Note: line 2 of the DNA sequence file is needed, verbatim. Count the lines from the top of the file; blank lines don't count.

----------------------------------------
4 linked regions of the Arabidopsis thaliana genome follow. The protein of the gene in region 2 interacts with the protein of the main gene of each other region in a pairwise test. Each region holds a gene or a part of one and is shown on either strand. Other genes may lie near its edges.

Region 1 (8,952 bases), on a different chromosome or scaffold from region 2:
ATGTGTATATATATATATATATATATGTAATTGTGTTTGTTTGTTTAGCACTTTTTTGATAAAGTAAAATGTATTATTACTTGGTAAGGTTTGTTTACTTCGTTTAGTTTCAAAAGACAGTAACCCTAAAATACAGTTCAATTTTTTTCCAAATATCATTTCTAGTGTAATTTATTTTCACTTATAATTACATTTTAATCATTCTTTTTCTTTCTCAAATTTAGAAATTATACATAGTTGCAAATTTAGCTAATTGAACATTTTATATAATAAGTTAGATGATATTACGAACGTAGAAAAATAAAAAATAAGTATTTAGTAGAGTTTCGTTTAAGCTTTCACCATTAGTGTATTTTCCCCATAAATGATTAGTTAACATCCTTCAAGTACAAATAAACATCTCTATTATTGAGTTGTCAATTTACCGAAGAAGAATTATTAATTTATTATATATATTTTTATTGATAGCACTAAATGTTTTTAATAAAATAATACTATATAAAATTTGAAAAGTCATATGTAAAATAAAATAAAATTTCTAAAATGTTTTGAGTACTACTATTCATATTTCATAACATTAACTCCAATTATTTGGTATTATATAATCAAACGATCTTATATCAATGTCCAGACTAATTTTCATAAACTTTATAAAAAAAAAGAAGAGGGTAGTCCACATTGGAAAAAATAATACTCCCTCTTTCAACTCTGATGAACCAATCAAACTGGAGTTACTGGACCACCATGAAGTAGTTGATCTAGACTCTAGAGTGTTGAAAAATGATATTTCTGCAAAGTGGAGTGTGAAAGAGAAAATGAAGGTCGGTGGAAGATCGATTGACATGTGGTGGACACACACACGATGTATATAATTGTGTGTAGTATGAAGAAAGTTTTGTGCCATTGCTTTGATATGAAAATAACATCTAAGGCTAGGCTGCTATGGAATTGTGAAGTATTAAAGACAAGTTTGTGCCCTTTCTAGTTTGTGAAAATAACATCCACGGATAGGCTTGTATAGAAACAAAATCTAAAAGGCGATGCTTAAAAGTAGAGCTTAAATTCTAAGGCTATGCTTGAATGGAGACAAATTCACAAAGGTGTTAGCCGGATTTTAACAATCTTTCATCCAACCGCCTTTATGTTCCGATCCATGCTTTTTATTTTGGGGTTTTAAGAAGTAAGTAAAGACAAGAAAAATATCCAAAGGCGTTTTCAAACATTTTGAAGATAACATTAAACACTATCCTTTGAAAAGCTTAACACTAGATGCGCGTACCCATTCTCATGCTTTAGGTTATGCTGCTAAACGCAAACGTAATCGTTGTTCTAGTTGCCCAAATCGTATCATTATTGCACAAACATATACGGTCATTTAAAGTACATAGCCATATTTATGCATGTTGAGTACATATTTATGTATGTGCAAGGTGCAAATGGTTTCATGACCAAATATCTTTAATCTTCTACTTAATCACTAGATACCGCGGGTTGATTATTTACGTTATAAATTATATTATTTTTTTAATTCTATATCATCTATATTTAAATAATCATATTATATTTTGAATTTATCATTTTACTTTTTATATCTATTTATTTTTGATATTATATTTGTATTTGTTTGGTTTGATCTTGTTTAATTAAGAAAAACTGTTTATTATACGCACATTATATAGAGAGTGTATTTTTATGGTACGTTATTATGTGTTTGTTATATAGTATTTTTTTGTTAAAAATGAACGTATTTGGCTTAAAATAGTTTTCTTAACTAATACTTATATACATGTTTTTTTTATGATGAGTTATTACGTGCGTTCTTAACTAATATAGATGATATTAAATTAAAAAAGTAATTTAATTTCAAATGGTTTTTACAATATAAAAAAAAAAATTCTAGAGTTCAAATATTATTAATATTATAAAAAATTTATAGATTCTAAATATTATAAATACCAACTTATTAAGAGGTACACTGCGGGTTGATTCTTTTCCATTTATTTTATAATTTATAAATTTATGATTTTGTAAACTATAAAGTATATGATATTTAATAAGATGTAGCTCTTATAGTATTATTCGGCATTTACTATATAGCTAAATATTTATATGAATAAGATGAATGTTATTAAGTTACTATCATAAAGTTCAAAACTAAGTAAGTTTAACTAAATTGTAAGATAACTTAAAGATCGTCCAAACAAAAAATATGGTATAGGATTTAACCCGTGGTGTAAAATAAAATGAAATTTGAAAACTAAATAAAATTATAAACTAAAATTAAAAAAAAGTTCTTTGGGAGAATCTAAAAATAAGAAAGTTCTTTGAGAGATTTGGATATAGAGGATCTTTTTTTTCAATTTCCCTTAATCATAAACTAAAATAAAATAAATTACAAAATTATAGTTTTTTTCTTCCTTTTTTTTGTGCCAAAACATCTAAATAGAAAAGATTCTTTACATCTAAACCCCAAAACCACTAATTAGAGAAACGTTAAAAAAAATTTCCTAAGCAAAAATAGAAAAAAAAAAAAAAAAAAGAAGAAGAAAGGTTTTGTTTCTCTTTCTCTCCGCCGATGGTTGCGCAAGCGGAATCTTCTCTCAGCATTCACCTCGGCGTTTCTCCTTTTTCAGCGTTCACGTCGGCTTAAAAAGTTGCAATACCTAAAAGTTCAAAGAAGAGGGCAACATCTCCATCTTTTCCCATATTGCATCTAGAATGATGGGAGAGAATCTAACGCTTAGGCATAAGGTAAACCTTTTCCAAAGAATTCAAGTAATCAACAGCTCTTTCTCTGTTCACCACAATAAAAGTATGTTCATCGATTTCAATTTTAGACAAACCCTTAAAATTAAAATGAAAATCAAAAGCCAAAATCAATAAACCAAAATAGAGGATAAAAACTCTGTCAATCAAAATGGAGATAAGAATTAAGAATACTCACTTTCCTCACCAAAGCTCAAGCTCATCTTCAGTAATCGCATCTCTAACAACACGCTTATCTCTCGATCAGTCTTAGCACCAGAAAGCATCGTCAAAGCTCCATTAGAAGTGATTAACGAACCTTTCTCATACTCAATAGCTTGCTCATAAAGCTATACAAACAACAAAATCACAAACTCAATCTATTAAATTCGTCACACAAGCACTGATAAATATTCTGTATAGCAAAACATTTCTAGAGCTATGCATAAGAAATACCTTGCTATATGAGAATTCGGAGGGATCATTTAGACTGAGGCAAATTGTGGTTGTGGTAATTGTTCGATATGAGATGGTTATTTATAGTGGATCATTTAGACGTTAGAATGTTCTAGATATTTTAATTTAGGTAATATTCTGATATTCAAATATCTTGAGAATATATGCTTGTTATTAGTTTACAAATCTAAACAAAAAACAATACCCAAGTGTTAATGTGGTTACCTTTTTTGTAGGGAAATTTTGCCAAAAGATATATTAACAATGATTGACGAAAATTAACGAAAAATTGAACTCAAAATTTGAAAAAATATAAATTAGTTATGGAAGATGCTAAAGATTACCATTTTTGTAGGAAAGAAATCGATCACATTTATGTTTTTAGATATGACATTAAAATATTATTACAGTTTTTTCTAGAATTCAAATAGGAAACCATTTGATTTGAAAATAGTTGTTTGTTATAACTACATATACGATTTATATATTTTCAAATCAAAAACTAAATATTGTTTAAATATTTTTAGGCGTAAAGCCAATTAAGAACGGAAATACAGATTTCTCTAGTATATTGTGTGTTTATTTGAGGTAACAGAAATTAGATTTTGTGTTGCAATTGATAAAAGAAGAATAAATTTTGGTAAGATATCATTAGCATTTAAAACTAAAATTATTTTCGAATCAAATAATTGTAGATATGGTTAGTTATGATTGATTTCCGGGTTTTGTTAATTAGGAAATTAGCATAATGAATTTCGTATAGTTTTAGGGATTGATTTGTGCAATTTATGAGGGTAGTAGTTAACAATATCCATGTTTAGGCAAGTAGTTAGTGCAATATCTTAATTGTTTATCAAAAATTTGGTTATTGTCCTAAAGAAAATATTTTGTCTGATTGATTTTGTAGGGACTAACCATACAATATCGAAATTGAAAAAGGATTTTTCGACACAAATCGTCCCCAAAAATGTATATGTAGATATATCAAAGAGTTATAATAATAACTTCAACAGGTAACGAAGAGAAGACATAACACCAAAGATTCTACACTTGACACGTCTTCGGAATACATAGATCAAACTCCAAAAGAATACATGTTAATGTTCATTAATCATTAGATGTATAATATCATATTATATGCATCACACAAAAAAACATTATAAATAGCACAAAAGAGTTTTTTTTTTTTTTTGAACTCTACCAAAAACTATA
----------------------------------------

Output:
Region 1 (8,952 bases), on a different chromosome or scaffold from region 2: